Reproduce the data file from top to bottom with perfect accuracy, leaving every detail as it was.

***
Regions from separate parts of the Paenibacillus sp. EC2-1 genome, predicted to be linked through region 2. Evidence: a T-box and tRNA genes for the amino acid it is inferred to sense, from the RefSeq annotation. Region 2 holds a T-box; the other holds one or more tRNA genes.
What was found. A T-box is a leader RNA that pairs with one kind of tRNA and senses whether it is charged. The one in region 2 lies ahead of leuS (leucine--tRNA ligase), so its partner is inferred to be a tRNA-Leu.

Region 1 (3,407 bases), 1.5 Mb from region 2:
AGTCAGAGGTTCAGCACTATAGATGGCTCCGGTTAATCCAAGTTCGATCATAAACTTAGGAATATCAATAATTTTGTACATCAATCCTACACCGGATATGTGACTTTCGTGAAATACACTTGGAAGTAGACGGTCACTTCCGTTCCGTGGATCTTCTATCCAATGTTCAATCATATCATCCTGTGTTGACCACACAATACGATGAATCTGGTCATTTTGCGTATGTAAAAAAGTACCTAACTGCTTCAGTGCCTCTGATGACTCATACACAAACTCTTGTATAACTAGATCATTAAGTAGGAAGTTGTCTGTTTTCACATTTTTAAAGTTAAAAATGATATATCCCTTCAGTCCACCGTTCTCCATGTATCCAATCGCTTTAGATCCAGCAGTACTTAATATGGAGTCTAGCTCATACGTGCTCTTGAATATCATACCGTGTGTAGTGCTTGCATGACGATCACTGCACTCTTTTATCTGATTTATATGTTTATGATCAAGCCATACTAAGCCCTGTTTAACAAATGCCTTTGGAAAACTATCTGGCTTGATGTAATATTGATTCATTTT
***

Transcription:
Regions from separate parts of the Paenibacillus sp. EC2-1 genome, predicted to be linked through region 2. Evidence: a T-box and tRNA genes for the amino acid it is inferred to sense, from the RefSeq annotation. Region 2 holds a T-box; the other holds one or more tRNA genes.
What was found. A T-box is a leader RNA that pairs with one kind of tRNA and senses whether it is charged. The one in region 2 lies ahead of leuS (leucine--tRNA ligase), so its partner is inferred to be a tRNA-Leu.

Region 1 (3,407 bases), 1.5 Mb from region 2:
AGTCAGAGGTTCAGCACTATAGATGGCTCCGGTTAATCCAAGTTCGATCATAAACTTAGGAATATCAATAATTTTGTACATCAATCCTACACCGGATATGTGACTTTCGTGAAATACACTTGGAAGTAGACGGTCACTTCCGTTCCGTGGATCTTCTATCCAATGTTCAATCATATCATCCTGTGTTGACCACACAATACGATGAATCTGGTCATTTTGCGTATGTAAAAAAGTACCTAACTGCTTCAGTGCCTCTGATGACTCATACACAAACTCTTGTATAACTAGATCATTAAGTAGGAAGTTGTCTGTTTTCACATTTTTAAAGTTAAAAATGATATATCCCTTCAGTCCACCGTTCTCCATGTATCCAATCGCTTTAGATCCAGCAGTACTTAATATGGAGTCTAGCTCATACGTGCTCTTGAATATCATACCGTGTGTAGTGCTTGCATGACGATCACTGCACTCTTTTATCTGATTTATATGTTTATGATCAAGCCATACTAAGCCCTGTTTAACAAATGCCTTTGGAAAACTATCTGGCTTGATGTAATATTGATTCATTTT